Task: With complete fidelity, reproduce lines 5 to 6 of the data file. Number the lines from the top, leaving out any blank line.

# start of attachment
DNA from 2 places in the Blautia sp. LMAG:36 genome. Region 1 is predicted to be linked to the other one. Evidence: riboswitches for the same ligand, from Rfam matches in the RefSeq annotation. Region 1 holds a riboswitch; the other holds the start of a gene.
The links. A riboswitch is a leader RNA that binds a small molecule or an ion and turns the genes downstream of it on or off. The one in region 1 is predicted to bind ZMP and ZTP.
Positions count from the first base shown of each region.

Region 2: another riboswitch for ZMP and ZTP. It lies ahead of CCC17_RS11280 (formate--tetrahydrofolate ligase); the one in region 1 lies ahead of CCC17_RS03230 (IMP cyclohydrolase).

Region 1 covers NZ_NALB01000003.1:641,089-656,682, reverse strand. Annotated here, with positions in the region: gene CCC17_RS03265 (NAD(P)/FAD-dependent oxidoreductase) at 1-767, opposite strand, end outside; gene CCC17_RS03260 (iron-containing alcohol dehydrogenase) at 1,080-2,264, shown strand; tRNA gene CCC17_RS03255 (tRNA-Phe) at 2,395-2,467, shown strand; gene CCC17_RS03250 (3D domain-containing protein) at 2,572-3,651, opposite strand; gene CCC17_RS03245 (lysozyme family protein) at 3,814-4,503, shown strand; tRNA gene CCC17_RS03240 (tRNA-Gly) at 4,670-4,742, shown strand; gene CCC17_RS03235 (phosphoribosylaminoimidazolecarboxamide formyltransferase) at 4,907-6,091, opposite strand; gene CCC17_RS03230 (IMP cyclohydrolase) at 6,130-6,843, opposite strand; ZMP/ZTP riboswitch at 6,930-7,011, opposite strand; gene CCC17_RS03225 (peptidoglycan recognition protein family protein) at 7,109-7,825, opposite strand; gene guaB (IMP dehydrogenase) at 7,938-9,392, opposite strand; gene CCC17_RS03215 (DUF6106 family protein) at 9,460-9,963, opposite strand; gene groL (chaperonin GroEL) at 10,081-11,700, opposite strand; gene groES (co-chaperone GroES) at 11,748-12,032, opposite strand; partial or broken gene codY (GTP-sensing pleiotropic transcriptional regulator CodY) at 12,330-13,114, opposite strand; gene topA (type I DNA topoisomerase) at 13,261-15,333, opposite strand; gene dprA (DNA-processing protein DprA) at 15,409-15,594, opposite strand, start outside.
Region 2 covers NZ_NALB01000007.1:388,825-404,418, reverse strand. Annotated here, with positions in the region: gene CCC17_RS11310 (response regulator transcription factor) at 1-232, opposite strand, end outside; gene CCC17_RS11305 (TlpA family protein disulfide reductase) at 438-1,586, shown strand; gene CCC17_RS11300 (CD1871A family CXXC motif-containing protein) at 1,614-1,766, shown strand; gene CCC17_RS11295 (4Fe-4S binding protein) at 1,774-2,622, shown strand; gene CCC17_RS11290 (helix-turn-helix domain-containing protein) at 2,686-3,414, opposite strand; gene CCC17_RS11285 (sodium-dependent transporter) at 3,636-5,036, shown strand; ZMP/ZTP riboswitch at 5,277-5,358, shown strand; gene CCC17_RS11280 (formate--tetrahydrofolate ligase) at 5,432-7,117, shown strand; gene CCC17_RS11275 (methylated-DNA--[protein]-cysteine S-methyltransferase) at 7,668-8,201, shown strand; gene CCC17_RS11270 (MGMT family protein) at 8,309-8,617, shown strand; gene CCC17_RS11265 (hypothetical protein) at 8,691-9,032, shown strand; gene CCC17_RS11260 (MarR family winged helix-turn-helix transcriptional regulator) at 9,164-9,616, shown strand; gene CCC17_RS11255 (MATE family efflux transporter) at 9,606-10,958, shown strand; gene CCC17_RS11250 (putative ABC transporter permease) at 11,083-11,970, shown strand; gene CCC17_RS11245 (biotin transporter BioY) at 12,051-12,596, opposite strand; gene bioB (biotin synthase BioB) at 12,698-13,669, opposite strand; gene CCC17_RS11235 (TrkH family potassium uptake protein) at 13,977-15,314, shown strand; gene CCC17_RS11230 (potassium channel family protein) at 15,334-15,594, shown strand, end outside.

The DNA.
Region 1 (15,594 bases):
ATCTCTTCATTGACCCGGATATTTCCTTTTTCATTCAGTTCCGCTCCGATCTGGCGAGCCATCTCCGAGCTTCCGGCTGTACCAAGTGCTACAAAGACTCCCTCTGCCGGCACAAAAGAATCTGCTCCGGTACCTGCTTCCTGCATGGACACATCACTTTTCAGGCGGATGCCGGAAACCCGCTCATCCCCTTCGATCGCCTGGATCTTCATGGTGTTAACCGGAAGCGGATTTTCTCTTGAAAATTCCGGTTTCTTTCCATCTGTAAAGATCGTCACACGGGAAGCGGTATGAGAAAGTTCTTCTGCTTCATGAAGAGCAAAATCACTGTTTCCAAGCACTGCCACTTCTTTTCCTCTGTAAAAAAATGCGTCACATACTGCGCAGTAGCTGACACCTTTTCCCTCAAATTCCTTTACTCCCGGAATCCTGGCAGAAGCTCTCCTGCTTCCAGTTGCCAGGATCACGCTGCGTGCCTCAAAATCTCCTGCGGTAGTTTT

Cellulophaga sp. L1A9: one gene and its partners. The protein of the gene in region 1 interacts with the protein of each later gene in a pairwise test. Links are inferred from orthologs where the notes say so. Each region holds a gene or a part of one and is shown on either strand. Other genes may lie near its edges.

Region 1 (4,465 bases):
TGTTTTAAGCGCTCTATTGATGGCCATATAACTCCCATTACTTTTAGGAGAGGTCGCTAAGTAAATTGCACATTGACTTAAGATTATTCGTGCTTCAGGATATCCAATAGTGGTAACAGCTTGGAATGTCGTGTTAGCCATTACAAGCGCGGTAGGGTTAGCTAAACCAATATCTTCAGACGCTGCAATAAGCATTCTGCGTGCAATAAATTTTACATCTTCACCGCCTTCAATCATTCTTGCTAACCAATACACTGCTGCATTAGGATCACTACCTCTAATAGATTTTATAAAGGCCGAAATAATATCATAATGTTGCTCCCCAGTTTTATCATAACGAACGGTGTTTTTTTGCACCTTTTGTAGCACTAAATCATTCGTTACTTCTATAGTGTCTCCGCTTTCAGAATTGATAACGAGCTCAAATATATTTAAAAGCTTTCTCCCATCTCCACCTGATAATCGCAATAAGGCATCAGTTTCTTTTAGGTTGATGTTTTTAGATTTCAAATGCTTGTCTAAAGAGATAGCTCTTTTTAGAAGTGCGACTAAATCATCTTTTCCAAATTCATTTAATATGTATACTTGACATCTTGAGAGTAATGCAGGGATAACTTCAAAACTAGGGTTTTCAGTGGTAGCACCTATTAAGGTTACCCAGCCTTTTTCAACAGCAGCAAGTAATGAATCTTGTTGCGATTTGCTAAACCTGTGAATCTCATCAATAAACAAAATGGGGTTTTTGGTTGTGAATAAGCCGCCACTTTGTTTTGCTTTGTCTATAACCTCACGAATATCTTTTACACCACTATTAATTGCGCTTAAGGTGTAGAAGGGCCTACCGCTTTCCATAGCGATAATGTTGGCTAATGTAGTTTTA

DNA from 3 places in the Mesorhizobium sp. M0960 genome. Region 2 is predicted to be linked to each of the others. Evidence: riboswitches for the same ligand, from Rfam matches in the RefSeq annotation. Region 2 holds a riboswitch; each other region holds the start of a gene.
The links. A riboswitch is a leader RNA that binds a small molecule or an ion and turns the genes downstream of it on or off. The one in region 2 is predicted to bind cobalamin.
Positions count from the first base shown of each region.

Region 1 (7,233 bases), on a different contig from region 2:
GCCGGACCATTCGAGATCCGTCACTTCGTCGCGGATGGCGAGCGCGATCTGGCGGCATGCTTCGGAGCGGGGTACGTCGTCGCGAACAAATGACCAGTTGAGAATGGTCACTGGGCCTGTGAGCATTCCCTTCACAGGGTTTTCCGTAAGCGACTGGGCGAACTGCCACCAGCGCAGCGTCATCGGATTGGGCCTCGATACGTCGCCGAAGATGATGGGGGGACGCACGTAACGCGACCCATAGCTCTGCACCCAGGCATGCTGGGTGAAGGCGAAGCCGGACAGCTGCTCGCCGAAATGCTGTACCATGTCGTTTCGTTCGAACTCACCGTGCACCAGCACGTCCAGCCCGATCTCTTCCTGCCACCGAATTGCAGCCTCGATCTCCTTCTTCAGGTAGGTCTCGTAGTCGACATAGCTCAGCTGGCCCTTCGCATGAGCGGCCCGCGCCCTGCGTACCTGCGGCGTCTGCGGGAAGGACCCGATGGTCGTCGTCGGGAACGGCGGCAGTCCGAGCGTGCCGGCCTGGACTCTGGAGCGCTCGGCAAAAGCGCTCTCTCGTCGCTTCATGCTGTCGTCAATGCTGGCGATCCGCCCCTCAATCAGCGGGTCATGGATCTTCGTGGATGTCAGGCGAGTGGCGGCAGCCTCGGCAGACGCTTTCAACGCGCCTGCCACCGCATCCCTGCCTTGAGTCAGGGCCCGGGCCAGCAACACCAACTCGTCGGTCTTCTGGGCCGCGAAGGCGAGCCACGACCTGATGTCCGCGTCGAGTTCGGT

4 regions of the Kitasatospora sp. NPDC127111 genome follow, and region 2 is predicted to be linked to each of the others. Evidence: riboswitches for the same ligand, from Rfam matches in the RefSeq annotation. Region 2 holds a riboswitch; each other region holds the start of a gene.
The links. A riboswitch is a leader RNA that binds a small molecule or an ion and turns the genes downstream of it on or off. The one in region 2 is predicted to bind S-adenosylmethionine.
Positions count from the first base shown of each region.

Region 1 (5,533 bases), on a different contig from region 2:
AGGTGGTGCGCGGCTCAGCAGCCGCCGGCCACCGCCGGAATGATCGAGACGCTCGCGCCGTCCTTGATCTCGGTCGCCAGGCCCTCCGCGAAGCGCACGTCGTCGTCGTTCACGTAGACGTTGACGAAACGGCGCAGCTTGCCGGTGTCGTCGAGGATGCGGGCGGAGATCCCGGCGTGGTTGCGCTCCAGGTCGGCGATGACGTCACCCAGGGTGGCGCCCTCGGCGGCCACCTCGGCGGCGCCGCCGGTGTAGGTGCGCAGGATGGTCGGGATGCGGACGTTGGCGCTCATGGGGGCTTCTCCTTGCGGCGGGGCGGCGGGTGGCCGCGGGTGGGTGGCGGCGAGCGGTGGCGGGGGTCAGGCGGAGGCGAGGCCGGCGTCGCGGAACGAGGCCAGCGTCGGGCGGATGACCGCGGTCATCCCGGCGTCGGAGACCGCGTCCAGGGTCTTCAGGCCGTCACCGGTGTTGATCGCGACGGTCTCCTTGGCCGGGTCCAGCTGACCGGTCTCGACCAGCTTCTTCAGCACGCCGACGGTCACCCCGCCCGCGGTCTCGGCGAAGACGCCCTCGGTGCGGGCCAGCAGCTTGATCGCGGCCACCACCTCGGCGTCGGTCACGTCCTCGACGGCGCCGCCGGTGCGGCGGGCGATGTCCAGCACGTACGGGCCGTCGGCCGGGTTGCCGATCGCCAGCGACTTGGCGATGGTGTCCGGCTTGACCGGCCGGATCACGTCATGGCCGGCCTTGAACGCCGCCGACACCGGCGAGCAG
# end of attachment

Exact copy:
Region 1 covers NZ_NALB01000003.1:641,089-656,682, reverse strand. Annotated here, with positions in the region: gene CCC17_RS03265 (NAD(P)/FAD-dependent oxidoreductase) at 1-767, opposite strand, end outside; gene CCC17_RS03260 (iron-containing alcohol dehydrogenase) at 1,080-2,264, shown strand; tRNA gene CCC17_RS03255 (tRNA-Phe) at 2,395-2,467, shown strand; gene CCC17_RS03250 (3D domain-containing protein) at 2,572-3,651, opposite strand; gene CCC17_RS03245 (lysozyme family protein) at 3,814-4,503, shown strand; tRNA gene CCC17_RS03240 (tRNA-Gly) at 4,670-4,742, shown strand; gene CCC17_RS03235 (phosphoribosylaminoimidazolecarboxamide formyltransferase) at 4,907-6,091, opposite strand; gene CCC17_RS03230 (IMP cyclohydrolase) at 6,130-6,843, opposite strand; ZMP/ZTP riboswitch at 6,930-7,011, opposite strand; gene CCC17_RS03225 (peptidoglycan recognition protein family protein) at 7,109-7,825, opposite strand; gene guaB (IMP dehydrogenase) at 7,938-9,392, opposite strand; gene CCC17_RS03215 (DUF6106 family protein) at 9,460-9,963, opposite strand; gene groL (chaperonin GroEL) at 10,081-11,700, opposite strand; gene groES (co-chaperone GroES) at 11,748-12,032, opposite strand; partial or broken gene codY (GTP-sensing pleiotropic transcriptional regulator CodY) at 12,330-13,114, opposite strand; gene topA (type I DNA topoisomerase) at 13,261-15,333, opposite strand; gene dprA (DNA-processing protein DprA) at 15,409-15,594, opposite strand, start outside.
Region 2 covers NZ_NALB01000007.1:388,825-404,418, reverse strand. Annotated here, with positions in the region: gene CCC17_RS11310 (response regulator transcription factor) at 1-232, opposite strand, end outside; gene CCC17_RS11305 (TlpA family protein disulfide reductase) at 438-1,586, shown strand; gene CCC17_RS11300 (CD1871A family CXXC motif-containing protein) at 1,614-1,766, shown strand; gene CCC17_RS11295 (4Fe-4S binding protein) at 1,774-2,622, shown strand; gene CCC17_RS11290 (helix-turn-helix domain-containing protein) at 2,686-3,414, opposite strand; gene CCC17_RS11285 (sodium-dependent transporter) at 3,636-5,036, shown strand; ZMP/ZTP riboswitch at 5,277-5,358, shown strand; gene CCC17_RS11280 (formate--tetrahydrofolate ligase) at 5,432-7,117, shown strand; gene CCC17_RS11275 (methylated-DNA--[protein]-cysteine S-methyltransferase) at 7,668-8,201, shown strand; gene CCC17_RS11270 (MGMT family protein) at 8,309-8,617, shown strand; gene CCC17_RS11265 (hypothetical protein) at 8,691-9,032, shown strand; gene CCC17_RS11260 (MarR family winged helix-turn-helix transcriptional regulator) at 9,164-9,616, shown strand; gene CCC17_RS11255 (MATE family efflux transporter) at 9,606-10,958, shown strand; gene CCC17_RS11250 (putative ABC transporter permease) at 11,083-11,970, shown strand; gene CCC17_RS11245 (biotin transporter BioY) at 12,051-12,596, opposite strand; gene bioB (biotin synthase BioB) at 12,698-13,669, opposite strand; gene CCC17_RS11235 (TrkH family potassium uptake protein) at 13,977-15,314, shown strand; gene CCC17_RS11230 (potassium channel family protein) at 15,334-15,594, shown strand, end outside.